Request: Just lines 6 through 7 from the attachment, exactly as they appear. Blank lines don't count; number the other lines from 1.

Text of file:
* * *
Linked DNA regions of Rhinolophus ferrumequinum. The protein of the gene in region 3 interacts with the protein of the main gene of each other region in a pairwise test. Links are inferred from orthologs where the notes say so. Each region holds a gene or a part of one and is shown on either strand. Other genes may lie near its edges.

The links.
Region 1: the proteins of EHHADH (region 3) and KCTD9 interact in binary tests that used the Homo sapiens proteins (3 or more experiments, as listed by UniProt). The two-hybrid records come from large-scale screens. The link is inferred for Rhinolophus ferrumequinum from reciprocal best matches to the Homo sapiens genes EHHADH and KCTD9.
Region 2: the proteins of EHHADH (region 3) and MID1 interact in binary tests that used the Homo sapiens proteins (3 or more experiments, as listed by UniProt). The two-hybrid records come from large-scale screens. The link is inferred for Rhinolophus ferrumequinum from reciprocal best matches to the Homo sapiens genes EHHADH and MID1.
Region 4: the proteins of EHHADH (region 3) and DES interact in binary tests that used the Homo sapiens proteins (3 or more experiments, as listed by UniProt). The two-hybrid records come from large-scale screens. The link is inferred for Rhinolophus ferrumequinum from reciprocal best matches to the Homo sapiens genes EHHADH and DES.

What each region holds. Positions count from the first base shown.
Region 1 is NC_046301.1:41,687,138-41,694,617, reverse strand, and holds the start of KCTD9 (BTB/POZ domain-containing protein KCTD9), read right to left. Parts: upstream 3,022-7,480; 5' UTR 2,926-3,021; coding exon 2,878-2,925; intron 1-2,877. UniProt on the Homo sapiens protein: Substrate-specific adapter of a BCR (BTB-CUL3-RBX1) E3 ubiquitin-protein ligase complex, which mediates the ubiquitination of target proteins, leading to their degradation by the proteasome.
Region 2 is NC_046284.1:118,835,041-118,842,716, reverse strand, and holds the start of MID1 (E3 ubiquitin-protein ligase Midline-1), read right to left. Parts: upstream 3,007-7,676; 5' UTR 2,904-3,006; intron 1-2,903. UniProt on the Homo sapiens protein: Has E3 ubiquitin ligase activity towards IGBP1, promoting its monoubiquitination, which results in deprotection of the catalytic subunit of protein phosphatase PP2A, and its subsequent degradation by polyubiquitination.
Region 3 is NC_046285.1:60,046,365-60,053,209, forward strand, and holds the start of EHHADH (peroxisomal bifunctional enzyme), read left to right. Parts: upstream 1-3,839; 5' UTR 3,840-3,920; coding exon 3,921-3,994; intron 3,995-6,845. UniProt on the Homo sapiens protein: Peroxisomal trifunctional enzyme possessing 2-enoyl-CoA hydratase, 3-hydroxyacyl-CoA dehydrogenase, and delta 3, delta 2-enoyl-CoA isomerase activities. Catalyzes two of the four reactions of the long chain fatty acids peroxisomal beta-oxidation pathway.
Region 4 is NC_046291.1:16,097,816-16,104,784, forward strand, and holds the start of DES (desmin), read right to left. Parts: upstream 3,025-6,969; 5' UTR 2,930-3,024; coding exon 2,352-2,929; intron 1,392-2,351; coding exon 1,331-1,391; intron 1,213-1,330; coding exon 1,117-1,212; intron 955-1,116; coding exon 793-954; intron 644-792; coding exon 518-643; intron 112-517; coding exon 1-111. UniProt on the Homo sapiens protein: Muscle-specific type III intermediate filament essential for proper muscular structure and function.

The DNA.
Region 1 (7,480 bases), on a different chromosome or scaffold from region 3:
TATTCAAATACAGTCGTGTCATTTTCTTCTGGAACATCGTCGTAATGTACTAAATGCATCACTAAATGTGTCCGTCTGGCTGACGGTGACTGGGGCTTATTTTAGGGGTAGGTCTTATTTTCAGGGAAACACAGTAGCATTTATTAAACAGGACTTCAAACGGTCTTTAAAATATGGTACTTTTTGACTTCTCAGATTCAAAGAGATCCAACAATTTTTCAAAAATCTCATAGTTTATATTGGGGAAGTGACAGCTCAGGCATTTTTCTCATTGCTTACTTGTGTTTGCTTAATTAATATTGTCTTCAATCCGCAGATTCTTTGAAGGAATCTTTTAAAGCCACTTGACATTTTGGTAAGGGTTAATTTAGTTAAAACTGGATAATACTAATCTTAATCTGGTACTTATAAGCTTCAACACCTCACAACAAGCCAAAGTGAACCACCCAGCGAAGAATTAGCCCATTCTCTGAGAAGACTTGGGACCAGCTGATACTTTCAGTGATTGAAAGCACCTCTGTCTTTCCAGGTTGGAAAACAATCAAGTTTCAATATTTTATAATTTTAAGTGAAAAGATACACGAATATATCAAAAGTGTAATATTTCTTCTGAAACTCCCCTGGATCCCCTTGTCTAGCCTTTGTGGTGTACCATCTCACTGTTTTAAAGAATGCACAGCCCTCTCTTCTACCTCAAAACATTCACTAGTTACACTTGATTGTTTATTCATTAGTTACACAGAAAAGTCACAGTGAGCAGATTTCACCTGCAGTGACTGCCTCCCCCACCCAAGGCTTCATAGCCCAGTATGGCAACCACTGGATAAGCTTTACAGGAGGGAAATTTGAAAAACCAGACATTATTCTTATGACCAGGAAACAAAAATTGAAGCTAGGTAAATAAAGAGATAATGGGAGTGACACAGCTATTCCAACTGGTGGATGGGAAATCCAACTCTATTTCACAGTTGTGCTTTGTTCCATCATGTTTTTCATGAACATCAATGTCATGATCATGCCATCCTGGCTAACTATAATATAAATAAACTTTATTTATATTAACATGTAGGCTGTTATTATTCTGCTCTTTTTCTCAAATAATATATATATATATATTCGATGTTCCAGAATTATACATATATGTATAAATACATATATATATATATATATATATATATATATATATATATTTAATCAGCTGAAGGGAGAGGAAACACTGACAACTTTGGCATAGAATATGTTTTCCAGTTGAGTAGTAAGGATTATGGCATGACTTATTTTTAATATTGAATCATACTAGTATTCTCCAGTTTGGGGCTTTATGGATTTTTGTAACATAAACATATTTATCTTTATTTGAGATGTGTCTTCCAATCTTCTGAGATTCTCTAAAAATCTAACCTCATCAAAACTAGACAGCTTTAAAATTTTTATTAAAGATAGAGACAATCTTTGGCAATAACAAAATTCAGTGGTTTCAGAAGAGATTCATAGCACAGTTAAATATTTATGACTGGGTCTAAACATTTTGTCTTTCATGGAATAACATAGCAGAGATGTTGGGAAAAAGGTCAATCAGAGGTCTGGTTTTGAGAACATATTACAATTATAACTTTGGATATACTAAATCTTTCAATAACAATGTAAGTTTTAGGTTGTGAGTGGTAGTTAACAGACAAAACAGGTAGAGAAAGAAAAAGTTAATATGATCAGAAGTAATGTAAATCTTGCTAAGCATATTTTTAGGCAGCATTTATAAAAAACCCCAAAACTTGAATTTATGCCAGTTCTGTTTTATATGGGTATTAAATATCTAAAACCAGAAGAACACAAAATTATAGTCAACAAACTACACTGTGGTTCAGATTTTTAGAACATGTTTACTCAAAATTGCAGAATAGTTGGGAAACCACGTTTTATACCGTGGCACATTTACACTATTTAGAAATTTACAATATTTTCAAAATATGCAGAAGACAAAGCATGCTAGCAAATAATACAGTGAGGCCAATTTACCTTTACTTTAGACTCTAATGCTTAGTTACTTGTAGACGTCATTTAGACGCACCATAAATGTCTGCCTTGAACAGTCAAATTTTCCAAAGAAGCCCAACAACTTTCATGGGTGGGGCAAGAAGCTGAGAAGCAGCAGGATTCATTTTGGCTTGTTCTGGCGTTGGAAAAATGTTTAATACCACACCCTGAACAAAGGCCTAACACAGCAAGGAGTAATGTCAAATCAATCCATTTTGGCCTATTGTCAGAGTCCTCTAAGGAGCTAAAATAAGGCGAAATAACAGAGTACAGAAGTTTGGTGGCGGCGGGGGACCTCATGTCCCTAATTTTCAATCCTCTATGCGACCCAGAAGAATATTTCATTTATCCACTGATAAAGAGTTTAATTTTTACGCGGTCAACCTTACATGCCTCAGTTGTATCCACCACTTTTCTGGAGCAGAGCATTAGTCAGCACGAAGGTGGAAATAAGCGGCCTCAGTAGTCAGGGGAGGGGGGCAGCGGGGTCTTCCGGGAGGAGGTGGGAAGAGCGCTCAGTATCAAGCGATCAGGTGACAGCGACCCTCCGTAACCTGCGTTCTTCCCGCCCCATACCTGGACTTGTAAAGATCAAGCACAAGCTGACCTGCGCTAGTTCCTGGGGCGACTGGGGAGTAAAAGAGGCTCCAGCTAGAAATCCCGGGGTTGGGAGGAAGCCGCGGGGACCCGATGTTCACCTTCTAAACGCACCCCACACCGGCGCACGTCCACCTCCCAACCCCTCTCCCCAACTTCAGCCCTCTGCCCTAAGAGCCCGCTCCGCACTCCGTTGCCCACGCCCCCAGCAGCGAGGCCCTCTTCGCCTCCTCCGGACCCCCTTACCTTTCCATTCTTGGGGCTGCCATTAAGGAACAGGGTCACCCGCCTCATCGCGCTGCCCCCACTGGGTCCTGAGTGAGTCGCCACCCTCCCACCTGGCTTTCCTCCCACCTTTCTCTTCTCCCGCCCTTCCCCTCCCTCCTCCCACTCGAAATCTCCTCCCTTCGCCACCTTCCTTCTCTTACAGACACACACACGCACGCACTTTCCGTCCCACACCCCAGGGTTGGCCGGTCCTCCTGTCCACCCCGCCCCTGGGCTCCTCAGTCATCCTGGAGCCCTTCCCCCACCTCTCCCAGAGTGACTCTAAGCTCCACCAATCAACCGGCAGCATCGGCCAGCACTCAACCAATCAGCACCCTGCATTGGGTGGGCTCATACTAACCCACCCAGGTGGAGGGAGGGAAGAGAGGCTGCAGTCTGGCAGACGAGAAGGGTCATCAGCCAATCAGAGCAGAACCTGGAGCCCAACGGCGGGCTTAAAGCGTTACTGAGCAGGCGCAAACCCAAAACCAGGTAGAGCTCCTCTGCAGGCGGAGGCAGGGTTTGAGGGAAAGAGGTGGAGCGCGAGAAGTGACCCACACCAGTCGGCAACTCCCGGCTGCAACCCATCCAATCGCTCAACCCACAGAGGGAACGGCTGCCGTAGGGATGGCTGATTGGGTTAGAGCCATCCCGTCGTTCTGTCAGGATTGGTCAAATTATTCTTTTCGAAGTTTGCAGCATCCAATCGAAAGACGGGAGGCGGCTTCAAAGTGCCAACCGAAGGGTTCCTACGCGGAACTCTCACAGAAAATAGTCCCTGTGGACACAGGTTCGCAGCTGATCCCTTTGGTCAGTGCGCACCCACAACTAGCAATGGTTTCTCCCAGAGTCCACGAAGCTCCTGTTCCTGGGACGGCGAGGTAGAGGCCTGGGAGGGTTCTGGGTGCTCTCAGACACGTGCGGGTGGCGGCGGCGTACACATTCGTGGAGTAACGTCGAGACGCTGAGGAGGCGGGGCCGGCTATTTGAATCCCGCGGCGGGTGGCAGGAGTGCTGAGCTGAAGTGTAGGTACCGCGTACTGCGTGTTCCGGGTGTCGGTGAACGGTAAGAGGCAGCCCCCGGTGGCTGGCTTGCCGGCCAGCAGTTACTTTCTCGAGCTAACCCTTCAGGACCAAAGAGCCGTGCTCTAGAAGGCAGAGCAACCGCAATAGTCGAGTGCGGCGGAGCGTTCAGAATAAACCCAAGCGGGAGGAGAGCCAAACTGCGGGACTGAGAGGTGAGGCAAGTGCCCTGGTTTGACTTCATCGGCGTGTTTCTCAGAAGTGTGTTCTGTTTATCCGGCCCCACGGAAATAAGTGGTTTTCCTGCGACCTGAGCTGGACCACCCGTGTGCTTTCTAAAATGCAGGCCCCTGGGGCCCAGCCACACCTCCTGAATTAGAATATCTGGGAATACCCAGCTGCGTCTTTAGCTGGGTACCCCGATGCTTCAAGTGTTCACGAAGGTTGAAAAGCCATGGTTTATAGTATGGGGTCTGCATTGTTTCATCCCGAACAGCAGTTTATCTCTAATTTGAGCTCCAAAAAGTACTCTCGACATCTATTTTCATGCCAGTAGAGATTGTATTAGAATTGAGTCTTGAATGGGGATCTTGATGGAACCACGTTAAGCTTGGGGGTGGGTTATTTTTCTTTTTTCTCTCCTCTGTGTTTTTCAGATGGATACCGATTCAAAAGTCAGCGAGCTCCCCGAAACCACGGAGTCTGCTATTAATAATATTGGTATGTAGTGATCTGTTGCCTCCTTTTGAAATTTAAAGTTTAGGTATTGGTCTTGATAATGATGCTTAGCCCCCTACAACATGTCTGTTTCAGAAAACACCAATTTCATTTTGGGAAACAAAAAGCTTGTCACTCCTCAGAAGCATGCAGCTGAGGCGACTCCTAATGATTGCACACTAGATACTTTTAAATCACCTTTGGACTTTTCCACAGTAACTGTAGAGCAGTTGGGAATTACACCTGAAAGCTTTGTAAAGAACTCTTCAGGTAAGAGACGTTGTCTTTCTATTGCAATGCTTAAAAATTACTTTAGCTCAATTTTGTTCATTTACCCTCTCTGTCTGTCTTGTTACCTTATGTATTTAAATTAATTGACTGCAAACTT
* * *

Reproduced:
What each region holds. Positions count from the first base shown.
Region 1 is NC_046301.1:41,687,138-41,694,617, reverse strand, and holds the start of KCTD9 (BTB/POZ domain-containing protein KCTD9), read right to left. Parts: upstream 3,022-7,480; 5' UTR 2,926-3,021; coding exon 2,878-2,925; intron 1-2,877. UniProt on the Homo sapiens protein: Substrate-specific adapter of a BCR (BTB-CUL3-RBX1) E3 ubiquitin-protein ligase complex, which mediates the ubiquitination of target proteins, leading to their degradation by the proteasome.